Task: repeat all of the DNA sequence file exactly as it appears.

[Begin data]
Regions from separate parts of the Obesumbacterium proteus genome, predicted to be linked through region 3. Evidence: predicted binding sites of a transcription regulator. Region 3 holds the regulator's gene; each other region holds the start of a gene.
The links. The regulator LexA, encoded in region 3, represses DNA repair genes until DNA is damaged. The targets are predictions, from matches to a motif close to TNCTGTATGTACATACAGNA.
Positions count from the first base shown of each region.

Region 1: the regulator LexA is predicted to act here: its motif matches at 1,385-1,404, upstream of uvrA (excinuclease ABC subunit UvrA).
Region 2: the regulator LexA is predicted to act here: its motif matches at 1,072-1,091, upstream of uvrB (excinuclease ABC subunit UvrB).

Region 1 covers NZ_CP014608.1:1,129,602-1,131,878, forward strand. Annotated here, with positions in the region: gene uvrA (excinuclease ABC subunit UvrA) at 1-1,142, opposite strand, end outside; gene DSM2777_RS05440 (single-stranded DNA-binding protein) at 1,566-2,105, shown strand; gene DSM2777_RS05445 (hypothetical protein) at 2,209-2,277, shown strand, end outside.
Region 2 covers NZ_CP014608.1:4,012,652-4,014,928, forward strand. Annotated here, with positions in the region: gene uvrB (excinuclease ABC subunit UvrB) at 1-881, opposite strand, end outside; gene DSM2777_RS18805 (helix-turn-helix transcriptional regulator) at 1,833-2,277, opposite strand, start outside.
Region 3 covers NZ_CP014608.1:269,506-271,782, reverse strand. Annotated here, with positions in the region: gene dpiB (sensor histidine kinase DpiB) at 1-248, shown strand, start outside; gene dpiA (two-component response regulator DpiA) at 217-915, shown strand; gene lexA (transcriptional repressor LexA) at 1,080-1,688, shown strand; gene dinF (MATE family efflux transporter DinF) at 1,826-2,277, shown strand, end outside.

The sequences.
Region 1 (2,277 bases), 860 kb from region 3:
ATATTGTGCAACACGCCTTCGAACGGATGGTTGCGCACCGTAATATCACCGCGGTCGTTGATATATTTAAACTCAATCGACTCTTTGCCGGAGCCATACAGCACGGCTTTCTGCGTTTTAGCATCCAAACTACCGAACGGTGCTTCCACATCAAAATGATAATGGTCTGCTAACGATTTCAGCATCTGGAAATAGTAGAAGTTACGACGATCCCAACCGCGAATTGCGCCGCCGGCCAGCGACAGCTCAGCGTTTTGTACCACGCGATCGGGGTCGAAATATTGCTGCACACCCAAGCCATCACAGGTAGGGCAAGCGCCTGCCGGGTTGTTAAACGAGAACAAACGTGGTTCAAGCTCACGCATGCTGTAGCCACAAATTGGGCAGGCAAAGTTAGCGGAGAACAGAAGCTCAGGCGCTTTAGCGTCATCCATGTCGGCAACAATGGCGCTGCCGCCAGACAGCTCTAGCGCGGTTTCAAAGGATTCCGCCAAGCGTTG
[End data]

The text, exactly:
Regions from separate parts of the Obesumbacterium proteus genome, predicted to be linked through region 3. Evidence: predicted binding sites of a transcription regulator. Region 3 holds the regulator's gene; each other region holds the start of a gene.
The links. The regulator LexA, encoded in region 3, represses DNA repair genes until DNA is damaged. The targets are predictions, from matches to a motif close to TNCTGTATGTACATACAGNA.
Positions count from the first base shown of each region.

Region 1: the regulator LexA is predicted to act here: its motif matches at 1,385-1,404, upstream of uvrA (excinuclease ABC subunit UvrA).
Region 2: the regulator LexA is predicted to act here: its motif matches at 1,072-1,091, upstream of uvrB (excinuclease ABC subunit UvrB).

Region 1 covers NZ_CP014608.1:1,129,602-1,131,878, forward strand. Annotated here, with positions in the region: gene uvrA (excinuclease ABC subunit UvrA) at 1-1,142, opposite strand, end outside; gene DSM2777_RS05440 (single-stranded DNA-binding protein) at 1,566-2,105, shown strand; gene DSM2777_RS05445 (hypothetical protein) at 2,209-2,277, shown strand, end outside.
Region 2 covers NZ_CP014608.1:4,012,652-4,014,928, forward strand. Annotated here, with positions in the region: gene uvrB (excinuclease ABC subunit UvrB) at 1-881, opposite strand, end outside; gene DSM2777_RS18805 (helix-turn-helix transcriptional regulator) at 1,833-2,277, opposite strand, start outside.
Region 3 covers NZ_CP014608.1:269,506-271,782, reverse strand. Annotated here, with positions in the region: gene dpiB (sensor histidine kinase DpiB) at 1-248, shown strand, start outside; gene dpiA (two-component response regulator DpiA) at 217-915, shown strand; gene lexA (transcriptional repressor LexA) at 1,080-1,688, shown strand; gene dinF (MATE family efflux transporter DinF) at 1,826-2,277, shown strand, end outside.

The sequences.
Region 1 (2,277 bases), 860 kb from region 3:
ATATTGTGCAACACGCCTTCGAACGGATGGTTGCGCACCGTAATATCACCGCGGTCGTTGATATATTTAAACTCAATCGACTCTTTGCCGGAGCCATACAGCACGGCTTTCTGCGTTTTAGCATCCAAACTACCGAACGGTGCTTCCACATCAAAATGATAATGGTCTGCTAACGATTTCAGCATCTGGAAATAGTAGAAGTTACGACGATCCCAACCGCGAATTGCGCCGCCGGCCAGCGACAGCTCAGCGTTTTGTACCACGCGATCGGGGTCGAAATATTGCTGCACACCCAAGCCATCACAGGTAGGGCAAGCGCCTGCCGGGTTGTTAAACGAGAACAAACGTGGTTCAAGCTCACGCATGCTGTAGCCACAAATTGGGCAGGCAAAGTTAGCGGAGAACAGAAGCTCAGGCGCTTTAGCGTCATCCATGTCGGCAACAATGGCGCTGCCGCCAGACAGCTCTAGCGCGGTTTCAAAGGATTCCGCCAAGCGTTG